What defines a country, and how many are there?

Scan from dictionaryWith the large amount of travel I have done throughout my life, I often get asked ‘How many countries have you visited ?’. I usually give a stock standard answer of ’somewhere just under 100, I’m not really sure’. I then walk away pondering ‘What is the exact number?, do I include places such as the Vatican City or Puerto Rico, and what really defines a country anyway ?’ I am aware that there are 192 member states of what we know as the United Nations, but is this the definitive list? My first port of call was to look up the word ‘Country’ in the dictionary, and the further you look in relation to this topic, the more confusing it gets.

  • The word ‘country’ in the dictionary brings a definition of, ‘a nation with its own government, occupying a particular territory’.
  • The word ‘territory’ in the dictionary brings a definition of, ‘an area of land under the jurisdiction of a ruler or state’
  • The word ’state’ in the dictionary brings a definition of, ‘a nation or territory considered as an organised political community under one government’
  • The word ‘nation’ in the dictionary brings a definition of, ‘a large aggregate of people united by common descent, history, culture, or language, inhabiting a particular country or territory’

Confused yet?

First of all, there is no mention of Taiwan on the UN list, there is no doubt that politics is excluding this one. I also believe there are many other places that fit the definition of a country that are also excluded from the UN list, purely and simply because of their size. For example, lets take a place that Liza and I visited back in 2006, the Cook Islands.

The Cook Islands are self governed, geographically separated and have no cultural or historical tie to New Zealand, but are not included in the United Nations list of 192.

I believe the main reasoning behind this is economics. If the Cook Islands were to cut all ties with New Zealand it could mean economic suicide, as they would then be faced with the cost of maintaining their own defence, and the economic aid coming from New Zealand would also be reduced. To me it seems that the United Nations list is somewhat flawed, in relation to the definitions provided above. Although this is a somewhat complex subject, there must be a more appropriate list that includes some of the places that I believe are countries, but not on the UN list of 192, for various reasons.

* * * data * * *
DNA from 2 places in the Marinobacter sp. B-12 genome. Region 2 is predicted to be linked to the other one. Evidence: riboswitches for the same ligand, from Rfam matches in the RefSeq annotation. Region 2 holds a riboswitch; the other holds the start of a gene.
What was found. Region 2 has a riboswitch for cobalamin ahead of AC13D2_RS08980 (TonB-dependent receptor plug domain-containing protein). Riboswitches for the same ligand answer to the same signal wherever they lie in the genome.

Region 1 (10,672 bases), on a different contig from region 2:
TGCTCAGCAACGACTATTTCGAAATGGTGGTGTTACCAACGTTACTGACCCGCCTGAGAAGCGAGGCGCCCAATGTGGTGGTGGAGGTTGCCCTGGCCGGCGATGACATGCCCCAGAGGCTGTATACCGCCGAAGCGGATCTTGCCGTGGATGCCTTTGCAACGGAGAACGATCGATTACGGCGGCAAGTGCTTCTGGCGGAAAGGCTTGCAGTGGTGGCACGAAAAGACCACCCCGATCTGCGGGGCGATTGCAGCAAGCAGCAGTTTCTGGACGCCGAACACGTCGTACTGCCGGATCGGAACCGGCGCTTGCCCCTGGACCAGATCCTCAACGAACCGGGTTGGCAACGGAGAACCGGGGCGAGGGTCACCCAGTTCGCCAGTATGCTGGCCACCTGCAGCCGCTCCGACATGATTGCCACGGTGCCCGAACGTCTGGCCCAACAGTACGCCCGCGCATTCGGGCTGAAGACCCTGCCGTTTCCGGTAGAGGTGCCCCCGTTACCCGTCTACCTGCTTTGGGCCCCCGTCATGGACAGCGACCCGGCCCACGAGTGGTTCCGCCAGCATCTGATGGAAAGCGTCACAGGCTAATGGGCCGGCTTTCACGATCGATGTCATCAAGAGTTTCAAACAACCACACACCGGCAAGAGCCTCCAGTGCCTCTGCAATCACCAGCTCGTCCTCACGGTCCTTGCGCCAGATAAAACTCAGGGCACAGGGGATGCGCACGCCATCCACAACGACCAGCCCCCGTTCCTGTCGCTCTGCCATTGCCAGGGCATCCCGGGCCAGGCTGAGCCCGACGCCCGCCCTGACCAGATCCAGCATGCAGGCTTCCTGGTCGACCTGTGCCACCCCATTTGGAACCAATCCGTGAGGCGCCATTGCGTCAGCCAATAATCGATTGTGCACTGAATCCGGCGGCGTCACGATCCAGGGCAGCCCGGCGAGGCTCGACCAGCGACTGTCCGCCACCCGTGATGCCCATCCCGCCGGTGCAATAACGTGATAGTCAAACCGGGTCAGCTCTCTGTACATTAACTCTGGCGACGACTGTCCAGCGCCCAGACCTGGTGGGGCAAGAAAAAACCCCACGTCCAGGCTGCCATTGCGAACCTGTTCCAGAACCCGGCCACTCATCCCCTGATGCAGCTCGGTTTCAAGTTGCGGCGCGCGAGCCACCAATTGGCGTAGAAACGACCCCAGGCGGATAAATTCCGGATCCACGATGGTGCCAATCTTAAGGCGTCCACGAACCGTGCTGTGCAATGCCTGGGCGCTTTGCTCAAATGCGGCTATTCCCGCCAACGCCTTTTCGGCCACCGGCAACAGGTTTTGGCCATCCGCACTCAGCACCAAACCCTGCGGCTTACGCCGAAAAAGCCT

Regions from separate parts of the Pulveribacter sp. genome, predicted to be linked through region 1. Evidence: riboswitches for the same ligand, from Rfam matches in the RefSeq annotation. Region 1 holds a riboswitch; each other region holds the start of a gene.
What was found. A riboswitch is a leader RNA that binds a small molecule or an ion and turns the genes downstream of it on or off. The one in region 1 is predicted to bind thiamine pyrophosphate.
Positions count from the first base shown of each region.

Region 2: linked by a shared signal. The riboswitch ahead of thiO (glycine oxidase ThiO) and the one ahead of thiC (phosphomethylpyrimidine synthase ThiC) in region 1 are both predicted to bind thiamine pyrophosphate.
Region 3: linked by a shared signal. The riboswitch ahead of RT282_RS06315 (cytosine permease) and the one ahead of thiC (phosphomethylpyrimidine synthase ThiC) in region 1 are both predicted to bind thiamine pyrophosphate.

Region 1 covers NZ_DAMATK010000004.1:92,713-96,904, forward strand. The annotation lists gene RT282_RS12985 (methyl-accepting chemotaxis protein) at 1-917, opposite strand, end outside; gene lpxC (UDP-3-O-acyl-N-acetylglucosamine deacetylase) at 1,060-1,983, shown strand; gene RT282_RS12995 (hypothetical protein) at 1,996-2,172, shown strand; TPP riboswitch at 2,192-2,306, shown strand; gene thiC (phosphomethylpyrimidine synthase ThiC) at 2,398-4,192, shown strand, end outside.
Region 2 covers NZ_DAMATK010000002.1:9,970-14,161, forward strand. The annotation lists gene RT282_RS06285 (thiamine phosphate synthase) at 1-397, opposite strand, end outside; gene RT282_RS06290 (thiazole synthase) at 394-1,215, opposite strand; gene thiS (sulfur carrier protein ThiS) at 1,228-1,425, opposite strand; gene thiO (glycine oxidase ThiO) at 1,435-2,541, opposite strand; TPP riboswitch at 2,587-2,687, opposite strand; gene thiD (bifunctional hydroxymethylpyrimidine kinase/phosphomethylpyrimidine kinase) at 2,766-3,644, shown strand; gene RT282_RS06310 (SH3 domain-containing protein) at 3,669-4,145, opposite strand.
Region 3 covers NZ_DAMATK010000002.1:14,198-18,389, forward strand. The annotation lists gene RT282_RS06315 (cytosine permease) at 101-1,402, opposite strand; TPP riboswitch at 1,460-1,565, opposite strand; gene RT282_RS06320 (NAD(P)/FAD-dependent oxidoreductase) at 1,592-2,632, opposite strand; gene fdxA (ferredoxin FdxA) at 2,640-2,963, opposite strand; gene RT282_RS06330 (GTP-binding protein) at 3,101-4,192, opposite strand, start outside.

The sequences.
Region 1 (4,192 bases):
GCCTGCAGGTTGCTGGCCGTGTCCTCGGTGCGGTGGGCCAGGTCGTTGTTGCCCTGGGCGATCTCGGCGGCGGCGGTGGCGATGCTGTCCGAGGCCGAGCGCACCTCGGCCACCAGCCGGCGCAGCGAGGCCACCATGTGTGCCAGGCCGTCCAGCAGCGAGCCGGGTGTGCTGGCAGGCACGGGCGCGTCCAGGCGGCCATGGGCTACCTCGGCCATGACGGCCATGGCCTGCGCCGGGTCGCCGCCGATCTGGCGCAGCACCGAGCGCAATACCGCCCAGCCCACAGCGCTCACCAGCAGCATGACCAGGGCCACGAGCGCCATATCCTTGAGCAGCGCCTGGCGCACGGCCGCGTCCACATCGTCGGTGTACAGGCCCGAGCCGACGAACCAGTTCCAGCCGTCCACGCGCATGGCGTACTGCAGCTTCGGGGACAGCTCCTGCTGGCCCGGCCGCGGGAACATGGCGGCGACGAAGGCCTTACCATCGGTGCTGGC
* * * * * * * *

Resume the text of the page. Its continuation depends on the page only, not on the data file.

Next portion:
I did some further research and looked for a more appropriate list that is more closely related to the above definitions. When I was younger I had a keen interest in Amateur Radio. I thought to myself that, ‘this hobby must have some sort of standard list of countries’, and this list would not be compromised by politics or economics. It seems that there are several lists used in this field and they are somewhat sporadic, and not completely standardised world wide. The list’s also included places that would not fall within the definitions above. Where too from here I thought? I have always been one for standards, coming from a trade background.

A quick Google search unearthed the ISO, or International Organisation for Standardisation.

With a little more searching on the ISO website I discovered what I’d been looking for. With it’s headquarters in Geneva Switzerland, the ISO is an international standard setting body, that produces world wide standards on everything from Building and Construction methods to, yes you guessed it ‘Country Lists’.

The ISO 3166 standard contains a list of names of countries and geopolitical entities, together with the code element developed for each one. Now don’t get me wrong. I am not saying this list is the true and definitive list of countries, but my personal view is, it’s a better list by way of definition (as described above) than that of the United Nations standard list of 192. As of 2007, the list contain’s 246 countries (a PDF copy of the list can be found here). So next time somebody ask’s you ‘how many countries have you visited?’, you can now give the response. ‘Do you mean United Nations member states, or from the ISO 3166 list?’ After which you will probably get a blank stare back.

Anyway, thats my 2 cents worth.

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